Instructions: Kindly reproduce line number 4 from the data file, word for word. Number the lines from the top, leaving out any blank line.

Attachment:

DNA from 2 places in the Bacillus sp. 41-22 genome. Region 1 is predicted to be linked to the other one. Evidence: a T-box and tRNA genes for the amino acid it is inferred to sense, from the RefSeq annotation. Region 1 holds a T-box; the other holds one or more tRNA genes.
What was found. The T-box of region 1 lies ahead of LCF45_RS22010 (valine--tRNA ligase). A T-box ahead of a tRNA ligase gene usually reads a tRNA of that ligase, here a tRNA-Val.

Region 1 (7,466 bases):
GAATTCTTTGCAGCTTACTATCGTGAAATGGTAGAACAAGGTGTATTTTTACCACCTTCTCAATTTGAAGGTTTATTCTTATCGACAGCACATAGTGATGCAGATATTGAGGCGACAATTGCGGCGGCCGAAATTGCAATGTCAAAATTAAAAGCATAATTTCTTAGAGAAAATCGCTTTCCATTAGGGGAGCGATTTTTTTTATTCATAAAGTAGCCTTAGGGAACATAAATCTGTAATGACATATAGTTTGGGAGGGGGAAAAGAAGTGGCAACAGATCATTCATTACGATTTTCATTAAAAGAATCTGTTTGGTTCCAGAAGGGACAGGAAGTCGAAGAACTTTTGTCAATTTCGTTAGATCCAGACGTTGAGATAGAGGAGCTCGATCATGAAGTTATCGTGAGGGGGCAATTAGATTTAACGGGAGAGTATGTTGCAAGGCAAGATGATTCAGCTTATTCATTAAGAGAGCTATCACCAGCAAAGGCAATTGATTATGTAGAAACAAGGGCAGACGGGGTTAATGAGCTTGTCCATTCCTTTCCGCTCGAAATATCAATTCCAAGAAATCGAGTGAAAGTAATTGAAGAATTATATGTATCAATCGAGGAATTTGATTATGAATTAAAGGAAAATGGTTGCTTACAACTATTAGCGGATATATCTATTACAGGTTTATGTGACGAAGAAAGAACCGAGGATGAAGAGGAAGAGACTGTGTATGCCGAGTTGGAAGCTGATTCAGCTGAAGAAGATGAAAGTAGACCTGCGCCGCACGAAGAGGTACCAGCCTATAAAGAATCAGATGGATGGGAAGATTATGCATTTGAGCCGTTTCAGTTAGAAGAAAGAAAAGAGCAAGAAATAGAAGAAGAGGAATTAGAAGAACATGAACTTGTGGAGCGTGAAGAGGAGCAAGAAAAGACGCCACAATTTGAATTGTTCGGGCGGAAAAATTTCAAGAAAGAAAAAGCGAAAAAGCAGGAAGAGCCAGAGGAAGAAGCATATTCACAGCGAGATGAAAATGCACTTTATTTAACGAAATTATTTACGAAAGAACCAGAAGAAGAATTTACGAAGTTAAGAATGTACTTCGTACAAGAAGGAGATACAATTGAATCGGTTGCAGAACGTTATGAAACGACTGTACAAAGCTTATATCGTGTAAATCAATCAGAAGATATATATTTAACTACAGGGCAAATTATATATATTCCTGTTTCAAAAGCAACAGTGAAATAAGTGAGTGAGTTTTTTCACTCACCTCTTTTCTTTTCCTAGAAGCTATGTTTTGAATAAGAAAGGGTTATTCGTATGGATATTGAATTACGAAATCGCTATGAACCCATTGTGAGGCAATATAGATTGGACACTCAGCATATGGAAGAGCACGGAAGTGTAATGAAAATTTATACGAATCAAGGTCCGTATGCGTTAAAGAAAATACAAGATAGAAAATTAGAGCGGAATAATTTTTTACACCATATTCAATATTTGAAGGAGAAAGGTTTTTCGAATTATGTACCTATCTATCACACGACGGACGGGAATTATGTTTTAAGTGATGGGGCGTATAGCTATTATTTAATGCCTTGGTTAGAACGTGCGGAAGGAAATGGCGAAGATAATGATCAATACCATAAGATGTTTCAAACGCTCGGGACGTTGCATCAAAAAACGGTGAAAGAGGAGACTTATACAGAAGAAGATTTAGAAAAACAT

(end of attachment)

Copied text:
GAATTCTTTGCAGCTTACTATCGTGAAATGGTAGAACAAGGTGTATTTTTACCACCTTCTCAATTTGAAGGTTTATTCTTATCGACAGCACATAGTGATGCAGATATTGAGGCGACAATTGCGGCGGCCGAAATTGCAATGTCAAAATTAAAAGCATAATTTCTTAGAGAAAATCGCTTTCCATTAGGGGAGCGATTTTTTTTATTCATAAAGTAGCCTTAGGGAACATAAATCTGTAATGACATATAGTTTGGGAGGGGGAAAAGAAGTGGCAACAGATCATTCATTACGATTTTCATTAAAAGAATCTGTTTGGTTCCAGAAGGGACAGGAAGTCGAAGAACTTTTGTCAATTTCGTTAGATCCAGACGTTGAGATAGAGGAGCTCGATCATGAAGTTATCGTGAGGGGGCAATTAGATTTAACGGGAGAGTATGTTGCAAGGCAAGATGATTCAGCTTATTCATTAAGAGAGCTATCACCAGCAAAGGCAATTGATTATGTAGAAACAAGGGCAGACGGGGTTAATGAGCTTGTCCATTCCTTTCCGCTCGAAATATCAATTCCAAGAAATCGAGTGAAAGTAATTGAAGAATTATATGTATCAATCGAGGAATTTGATTATGAATTAAAGGAAAATGGTTGCTTACAACTATTAGCGGATATATCTATTACAGGTTTATGTGACGAAGAAAGAACCGAGGATGAAGAGGAAGAGACTGTGTATGCCGAGTTGGAAGCTGATTCAGCTGAAGAAGATGAAAGTAGACCTGCGCCGCACGAAGAGGTACCAGCCTATAAAGAATCAGATGGATGGGAAGATTATGCATTTGAGCCGTTTCAGTTAGAAGAAAGAAAAGAGCAAGAAATAGAAGAAGAGGAATTAGAAGAACATGAACTTGTGGAGCGTGAAGAGGAGCAAGAAAAGACGCCACAATTTGAATTGTTCGGGCGGAAAAATTTCAAGAAAGAAAAAGCGAAAAAGCAGGAAGAGCCAGAGGAAGAAGCATATTCACAGCGAGATGAAAATGCACTTTATTTAACGAAATTATTTACGAAAGAACCAGAAGAAGAATTTACGAAGTTAAGAATGTACTTCGTACAAGAAGGAGATACAATTGAATCGGTTGCAGAACGTTATGAAACGACTGTACAAAGCTTATATCGTGTAAATCAATCAGAAGATATATATTTAACTACAGGGCAAATTATATATATTCCTGTTTCAAAAGCAACAGTGAAATAAGTGAGTGAGTTTTTTCACTCACCTCTTTTCTTTTCCTAGAAGCTATGTTTTGAATAAGAAAGGGTTATTCGTATGGATATTGAATTACGAAATCGCTATGAACCCATTGTGAGGCAATATAGATTGGACACTCAGCATATGGAAGAGCACGGAAGTGTAATGAAAATTTATACGAATCAAGGTCCGTATGCGTTAAAGAAAATACAAGATAGAAAATTAGAGCGGAATAATTTTTTACACCATATTCAATATTTGAAGGAGAAAGGTTTTTCGAATTATGTACCTATCTATCACACGACGGACGGGAATTATGTTTTAAGTGATGGGGCGTATAGCTATTATTTAATGCCTTGGTTAGAACGTGCGGAAGGAAATGGCGAAGATAATGATCAATACCATAAGATGTTTCAAACGCTCGGGACGTTGCATCAAAAAACGGTGAAAGAGGAGACTTATACAGAAGAAGATTTAGAAAAACAT